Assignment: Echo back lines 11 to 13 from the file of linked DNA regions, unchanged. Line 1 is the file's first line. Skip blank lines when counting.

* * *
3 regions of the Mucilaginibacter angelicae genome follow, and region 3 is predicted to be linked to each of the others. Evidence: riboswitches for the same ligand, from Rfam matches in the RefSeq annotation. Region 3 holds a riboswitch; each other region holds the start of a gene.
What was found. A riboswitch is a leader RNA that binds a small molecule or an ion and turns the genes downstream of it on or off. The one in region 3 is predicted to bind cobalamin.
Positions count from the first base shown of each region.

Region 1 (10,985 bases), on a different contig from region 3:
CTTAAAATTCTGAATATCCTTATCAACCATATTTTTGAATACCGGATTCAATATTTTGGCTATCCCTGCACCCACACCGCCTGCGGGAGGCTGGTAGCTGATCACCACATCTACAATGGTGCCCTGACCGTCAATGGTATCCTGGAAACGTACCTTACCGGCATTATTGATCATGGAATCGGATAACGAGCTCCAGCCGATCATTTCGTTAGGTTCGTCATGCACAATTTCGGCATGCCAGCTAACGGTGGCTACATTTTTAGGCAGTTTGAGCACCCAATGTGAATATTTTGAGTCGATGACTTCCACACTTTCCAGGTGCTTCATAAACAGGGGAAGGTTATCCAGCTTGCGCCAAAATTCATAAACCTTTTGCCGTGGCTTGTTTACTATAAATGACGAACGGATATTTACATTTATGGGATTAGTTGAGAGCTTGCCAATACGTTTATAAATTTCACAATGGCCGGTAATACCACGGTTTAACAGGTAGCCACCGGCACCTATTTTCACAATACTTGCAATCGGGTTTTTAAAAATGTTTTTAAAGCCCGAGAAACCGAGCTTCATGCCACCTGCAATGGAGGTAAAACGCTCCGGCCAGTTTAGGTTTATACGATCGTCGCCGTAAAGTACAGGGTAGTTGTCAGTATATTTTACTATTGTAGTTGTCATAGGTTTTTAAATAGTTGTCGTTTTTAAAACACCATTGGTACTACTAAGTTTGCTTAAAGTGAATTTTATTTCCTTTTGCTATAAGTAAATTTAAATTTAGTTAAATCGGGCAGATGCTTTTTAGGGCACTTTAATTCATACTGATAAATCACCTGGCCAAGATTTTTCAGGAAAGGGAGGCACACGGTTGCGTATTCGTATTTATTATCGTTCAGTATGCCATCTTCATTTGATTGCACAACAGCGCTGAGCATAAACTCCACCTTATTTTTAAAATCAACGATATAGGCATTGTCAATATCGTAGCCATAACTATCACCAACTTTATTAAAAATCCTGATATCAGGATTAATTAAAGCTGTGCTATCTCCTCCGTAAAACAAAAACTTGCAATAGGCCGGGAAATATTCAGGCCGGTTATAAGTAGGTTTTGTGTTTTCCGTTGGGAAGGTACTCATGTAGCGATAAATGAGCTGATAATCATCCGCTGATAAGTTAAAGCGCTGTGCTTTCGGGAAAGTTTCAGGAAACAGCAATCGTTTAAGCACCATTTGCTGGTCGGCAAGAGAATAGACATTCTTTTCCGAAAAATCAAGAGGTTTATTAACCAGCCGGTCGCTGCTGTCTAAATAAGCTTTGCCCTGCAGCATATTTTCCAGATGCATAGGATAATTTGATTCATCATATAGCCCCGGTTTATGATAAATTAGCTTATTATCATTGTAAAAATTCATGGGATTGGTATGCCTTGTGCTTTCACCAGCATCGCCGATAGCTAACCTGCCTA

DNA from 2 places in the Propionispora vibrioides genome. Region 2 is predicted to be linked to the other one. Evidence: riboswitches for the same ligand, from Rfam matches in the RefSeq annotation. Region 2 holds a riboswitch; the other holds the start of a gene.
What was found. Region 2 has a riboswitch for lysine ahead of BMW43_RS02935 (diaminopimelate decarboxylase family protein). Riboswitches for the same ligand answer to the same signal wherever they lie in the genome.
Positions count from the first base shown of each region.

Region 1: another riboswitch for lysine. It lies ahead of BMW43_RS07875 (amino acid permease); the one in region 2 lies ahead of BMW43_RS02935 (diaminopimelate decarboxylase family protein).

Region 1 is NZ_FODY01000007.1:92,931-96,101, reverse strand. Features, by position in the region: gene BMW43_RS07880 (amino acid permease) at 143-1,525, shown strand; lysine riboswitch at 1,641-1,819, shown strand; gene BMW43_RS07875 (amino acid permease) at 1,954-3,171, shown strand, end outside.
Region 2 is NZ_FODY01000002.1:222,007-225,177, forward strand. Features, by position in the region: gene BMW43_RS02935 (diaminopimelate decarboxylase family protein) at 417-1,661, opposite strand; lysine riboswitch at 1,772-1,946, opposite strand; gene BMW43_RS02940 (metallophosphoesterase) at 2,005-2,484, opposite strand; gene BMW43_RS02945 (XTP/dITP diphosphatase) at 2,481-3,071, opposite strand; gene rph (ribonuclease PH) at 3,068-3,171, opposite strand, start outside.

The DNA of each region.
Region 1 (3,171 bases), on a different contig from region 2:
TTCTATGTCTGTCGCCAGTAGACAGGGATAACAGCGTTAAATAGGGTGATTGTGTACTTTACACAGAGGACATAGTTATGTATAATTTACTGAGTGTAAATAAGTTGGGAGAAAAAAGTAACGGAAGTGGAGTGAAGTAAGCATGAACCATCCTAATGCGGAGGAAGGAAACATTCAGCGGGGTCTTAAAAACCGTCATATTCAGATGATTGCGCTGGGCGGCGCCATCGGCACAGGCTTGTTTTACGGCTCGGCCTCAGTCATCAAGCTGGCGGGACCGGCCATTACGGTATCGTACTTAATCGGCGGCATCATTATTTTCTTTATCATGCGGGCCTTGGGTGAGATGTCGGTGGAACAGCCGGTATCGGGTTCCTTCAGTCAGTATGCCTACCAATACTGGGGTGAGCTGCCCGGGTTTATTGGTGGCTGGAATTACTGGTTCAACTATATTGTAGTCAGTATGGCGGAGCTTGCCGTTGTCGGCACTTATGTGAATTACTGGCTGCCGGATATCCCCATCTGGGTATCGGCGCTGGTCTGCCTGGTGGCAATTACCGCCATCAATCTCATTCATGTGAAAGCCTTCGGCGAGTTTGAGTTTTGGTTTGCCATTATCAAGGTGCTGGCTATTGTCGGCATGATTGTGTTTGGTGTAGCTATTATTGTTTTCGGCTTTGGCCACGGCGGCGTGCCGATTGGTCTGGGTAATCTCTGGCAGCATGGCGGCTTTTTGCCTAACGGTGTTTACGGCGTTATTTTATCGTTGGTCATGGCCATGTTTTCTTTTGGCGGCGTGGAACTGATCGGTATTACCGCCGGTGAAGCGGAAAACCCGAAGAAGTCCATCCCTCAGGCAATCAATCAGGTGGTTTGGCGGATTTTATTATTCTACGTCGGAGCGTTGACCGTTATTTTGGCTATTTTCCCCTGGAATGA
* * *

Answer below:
Region 2 is NZ_FODY01000002.1:222,007-225,177, forward strand. Features, by position in the region: gene BMW43_RS02935 (diaminopimelate decarboxylase family protein) at 417-1,661, opposite strand; lysine riboswitch at 1,772-1,946, opposite strand; gene BMW43_RS02940 (metallophosphoesterase) at 2,005-2,484, opposite strand; gene BMW43_RS02945 (XTP/dITP diphosphatase) at 2,481-3,071, opposite strand; gene rph (ribonuclease PH) at 3,068-3,171, opposite strand, start outside.

The DNA of each region.
Region 1 (3,171 bases), on a different contig from region 2: